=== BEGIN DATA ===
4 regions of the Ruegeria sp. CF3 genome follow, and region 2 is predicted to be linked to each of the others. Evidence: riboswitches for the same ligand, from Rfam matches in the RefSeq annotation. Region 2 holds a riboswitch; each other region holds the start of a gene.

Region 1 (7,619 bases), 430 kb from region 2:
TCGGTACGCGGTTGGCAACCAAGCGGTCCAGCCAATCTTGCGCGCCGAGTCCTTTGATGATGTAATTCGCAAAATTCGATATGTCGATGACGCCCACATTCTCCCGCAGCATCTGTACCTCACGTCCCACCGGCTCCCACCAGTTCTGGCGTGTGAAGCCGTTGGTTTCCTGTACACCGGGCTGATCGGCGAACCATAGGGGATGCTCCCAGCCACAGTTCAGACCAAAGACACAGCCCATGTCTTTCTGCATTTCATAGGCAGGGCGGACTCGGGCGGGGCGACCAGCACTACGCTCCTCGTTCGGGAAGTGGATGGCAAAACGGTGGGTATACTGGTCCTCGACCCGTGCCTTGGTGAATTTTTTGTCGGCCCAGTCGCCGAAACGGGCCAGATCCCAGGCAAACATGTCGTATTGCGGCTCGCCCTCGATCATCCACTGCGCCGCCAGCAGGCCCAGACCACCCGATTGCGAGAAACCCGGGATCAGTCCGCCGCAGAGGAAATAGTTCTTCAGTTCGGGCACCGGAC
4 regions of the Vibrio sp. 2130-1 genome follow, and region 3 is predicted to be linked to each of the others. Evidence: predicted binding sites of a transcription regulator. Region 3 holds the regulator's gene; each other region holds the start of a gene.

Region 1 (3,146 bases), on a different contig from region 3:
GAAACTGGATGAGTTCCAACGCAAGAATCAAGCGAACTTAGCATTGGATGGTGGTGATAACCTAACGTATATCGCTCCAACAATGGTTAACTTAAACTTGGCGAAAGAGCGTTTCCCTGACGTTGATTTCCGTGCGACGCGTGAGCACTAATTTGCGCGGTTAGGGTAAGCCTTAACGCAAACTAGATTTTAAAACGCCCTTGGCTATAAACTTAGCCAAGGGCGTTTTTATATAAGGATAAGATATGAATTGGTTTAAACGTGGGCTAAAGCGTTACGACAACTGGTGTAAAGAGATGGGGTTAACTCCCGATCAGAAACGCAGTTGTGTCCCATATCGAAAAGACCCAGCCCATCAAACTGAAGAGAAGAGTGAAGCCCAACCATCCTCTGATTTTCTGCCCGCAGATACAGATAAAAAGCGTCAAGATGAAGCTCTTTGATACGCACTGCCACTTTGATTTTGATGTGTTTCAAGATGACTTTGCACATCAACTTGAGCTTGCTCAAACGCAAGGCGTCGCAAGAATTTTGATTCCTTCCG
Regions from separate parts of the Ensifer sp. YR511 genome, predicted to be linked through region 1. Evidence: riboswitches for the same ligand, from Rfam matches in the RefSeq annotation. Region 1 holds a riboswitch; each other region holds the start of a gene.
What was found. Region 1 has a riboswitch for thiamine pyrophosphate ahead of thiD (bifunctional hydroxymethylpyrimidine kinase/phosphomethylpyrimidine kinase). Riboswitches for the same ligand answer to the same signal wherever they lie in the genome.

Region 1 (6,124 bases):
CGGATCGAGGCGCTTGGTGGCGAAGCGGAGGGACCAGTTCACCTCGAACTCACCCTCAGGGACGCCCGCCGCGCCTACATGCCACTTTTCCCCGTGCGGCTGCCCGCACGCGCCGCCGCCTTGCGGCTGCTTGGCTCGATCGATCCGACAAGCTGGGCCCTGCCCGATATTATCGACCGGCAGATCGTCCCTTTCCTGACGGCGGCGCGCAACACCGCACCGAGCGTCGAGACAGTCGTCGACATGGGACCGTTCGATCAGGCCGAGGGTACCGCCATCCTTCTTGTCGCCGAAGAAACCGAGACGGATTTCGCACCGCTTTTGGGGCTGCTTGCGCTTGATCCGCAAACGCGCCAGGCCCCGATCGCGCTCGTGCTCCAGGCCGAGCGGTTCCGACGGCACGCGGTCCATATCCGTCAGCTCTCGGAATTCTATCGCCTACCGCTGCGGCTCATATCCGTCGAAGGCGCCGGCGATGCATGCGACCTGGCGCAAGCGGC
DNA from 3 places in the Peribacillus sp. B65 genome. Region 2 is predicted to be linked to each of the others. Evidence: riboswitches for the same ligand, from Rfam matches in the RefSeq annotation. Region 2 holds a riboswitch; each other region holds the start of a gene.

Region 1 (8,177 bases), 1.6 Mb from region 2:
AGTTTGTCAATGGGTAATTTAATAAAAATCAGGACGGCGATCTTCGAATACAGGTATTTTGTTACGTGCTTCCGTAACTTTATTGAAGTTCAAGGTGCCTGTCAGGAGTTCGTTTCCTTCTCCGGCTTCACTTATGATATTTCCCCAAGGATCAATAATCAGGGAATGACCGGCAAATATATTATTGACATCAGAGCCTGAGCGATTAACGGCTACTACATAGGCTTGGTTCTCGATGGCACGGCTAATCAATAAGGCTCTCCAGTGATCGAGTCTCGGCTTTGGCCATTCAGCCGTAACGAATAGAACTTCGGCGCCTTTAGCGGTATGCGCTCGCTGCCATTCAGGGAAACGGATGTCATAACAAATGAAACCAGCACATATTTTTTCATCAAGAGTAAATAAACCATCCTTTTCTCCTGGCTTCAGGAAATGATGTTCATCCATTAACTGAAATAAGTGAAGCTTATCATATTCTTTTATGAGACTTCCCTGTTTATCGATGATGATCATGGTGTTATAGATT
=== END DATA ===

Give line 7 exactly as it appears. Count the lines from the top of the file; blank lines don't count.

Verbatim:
Regions from separate parts of the Ensifer sp. YR511 genome, predicted to be linked through region 1. Evidence: riboswitches for the same ligand, from Rfam matches in the RefSeq annotation. Region 1 holds a riboswitch; each other region holds the start of a gene.